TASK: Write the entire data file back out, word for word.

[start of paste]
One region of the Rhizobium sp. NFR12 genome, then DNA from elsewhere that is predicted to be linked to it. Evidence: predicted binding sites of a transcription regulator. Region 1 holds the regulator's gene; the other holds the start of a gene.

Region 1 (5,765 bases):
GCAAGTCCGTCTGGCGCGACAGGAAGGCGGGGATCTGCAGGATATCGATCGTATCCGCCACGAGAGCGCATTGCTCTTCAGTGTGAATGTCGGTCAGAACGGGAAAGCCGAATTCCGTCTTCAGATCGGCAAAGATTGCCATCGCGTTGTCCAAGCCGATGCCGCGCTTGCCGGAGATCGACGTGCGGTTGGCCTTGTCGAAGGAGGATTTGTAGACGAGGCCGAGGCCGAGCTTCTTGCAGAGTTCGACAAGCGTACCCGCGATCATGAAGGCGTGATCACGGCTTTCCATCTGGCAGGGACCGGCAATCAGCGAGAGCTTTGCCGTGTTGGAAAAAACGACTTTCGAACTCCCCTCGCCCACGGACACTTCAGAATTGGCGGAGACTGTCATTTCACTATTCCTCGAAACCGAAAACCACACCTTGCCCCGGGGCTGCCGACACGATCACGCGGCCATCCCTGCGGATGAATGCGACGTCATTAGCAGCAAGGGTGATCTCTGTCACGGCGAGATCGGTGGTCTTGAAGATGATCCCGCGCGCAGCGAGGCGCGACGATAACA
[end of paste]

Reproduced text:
One region of the Rhizobium sp. NFR12 genome, then DNA from elsewhere that is predicted to be linked to it. Evidence: predicted binding sites of a transcription regulator. Region 1 holds the regulator's gene; the other holds the start of a gene.

Region 1 (5,765 bases):
GCAAGTCCGTCTGGCGCGACAGGAAGGCGGGGATCTGCAGGATATCGATCGTATCCGCCACGAGAGCGCATTGCTCTTCAGTGTGAATGTCGGTCAGAACGGGAAAGCCGAATTCCGTCTTCAGATCGGCAAAGATTGCCATCGCGTTGTCCAAGCCGATGCCGCGCTTGCCGGAGATCGACGTGCGGTTGGCCTTGTCGAAGGAGGATTTGTAGACGAGGCCGAGGCCGAGCTTCTTGCAGAGTTCGACAAGCGTACCCGCGATCATGAAGGCGTGATCACGGCTTTCCATCTGGCAGGGACCGGCAATCAGCGAGAGCTTTGCCGTGTTGGAAAAAACGACTTTCGAACTCCCCTCGCCCACGGACACTTCAGAATTGGCGGAGACTGTCATTTCACTATTCCTCGAAACCGAAAACCACACCTTGCCCCGGGGCTGCCGACACGATCACGCGGCCATCCCTGCGGATGAATGCGACGTCATTAGCAGCAAGGGTGATCTCTGTCACGGCGAGATCGGTGGTCTTGAAGATGATCCCGCGCGCAGCGAGGCGCGACGATAACA